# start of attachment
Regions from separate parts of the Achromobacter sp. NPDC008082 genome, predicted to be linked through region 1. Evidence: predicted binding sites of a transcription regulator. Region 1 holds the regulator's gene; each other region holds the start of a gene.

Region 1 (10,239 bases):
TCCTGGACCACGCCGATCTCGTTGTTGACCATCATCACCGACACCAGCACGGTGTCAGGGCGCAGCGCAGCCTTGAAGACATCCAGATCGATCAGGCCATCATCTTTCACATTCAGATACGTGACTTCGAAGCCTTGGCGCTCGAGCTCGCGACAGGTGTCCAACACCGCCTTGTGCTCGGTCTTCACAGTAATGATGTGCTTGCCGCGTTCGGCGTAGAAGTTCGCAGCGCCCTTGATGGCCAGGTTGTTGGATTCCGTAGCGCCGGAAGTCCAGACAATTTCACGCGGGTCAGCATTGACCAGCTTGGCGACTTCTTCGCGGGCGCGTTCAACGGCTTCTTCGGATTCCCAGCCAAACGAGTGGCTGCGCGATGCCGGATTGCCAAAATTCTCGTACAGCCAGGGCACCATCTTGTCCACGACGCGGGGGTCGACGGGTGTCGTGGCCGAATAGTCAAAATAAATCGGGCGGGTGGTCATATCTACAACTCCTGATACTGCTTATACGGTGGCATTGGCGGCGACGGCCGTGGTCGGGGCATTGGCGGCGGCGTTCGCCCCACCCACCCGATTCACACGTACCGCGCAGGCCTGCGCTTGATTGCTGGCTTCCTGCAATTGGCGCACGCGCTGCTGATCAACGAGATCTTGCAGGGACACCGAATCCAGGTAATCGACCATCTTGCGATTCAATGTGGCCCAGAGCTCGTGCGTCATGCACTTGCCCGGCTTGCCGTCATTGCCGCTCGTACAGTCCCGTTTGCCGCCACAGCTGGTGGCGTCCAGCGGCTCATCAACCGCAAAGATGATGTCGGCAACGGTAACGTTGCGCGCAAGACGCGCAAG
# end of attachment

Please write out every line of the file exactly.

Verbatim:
Regions from separate parts of the Achromobacter sp. NPDC008082 genome, predicted to be linked through region 1. Evidence: predicted binding sites of a transcription regulator. Region 1 holds the regulator's gene; each other region holds the start of a gene.

Region 1 (10,239 bases):
TCCTGGACCACGCCGATCTCGTTGTTGACCATCATCACCGACACCAGCACGGTGTCAGGGCGCAGCGCAGCCTTGAAGACATCCAGATCGATCAGGCCATCATCTTTCACATTCAGATACGTGACTTCGAAGCCTTGGCGCTCGAGCTCGCGACAGGTGTCCAACACCGCCTTGTGCTCGGTCTTCACAGTAATGATGTGCTTGCCGCGTTCGGCGTAGAAGTTCGCAGCGCCCTTGATGGCCAGGTTGTTGGATTCCGTAGCGCCGGAAGTCCAGACAATTTCACGCGGGTCAGCATTGACCAGCTTGGCGACTTCTTCGCGGGCGCGTTCAACGGCTTCTTCGGATTCCCAGCCAAACGAGTGGCTGCGCGATGCCGGATTGCCAAAATTCTCGTACAGCCAGGGCACCATCTTGTCCACGACGCGGGGGTCGACGGGTGTCGTGGCCGAATAGTCAAAATAAATCGGGCGGGTGGTCATATCTACAACTCCTGATACTGCTTATACGGTGGCATTGGCGGCGACGGCCGTGGTCGGGGCATTGGCGGCGGCGTTCGCCCCACCCACCCGATTCACACGTACCGCGCAGGCCTGCGCTTGATTGCTGGCTTCCTGCAATTGGCGCACGCGCTGCTGATCAACGAGATCTTGCAGGGACACCGAATCCAGGTAATCGACCATCTTGCGATTCAATGTGGCCCAGAGCTCGTGCGTCATGCACTTGCCCGGCTTGCCGTCATTGCCGCTCGTACAGTCCCGTTTGCCGCCACAGCTGGTGGCGTCCAGCGGCTCATCAACCGCAAAGATGATGTCGGCAACGGTAACGTTGCGCGCAAGACGCGCAAG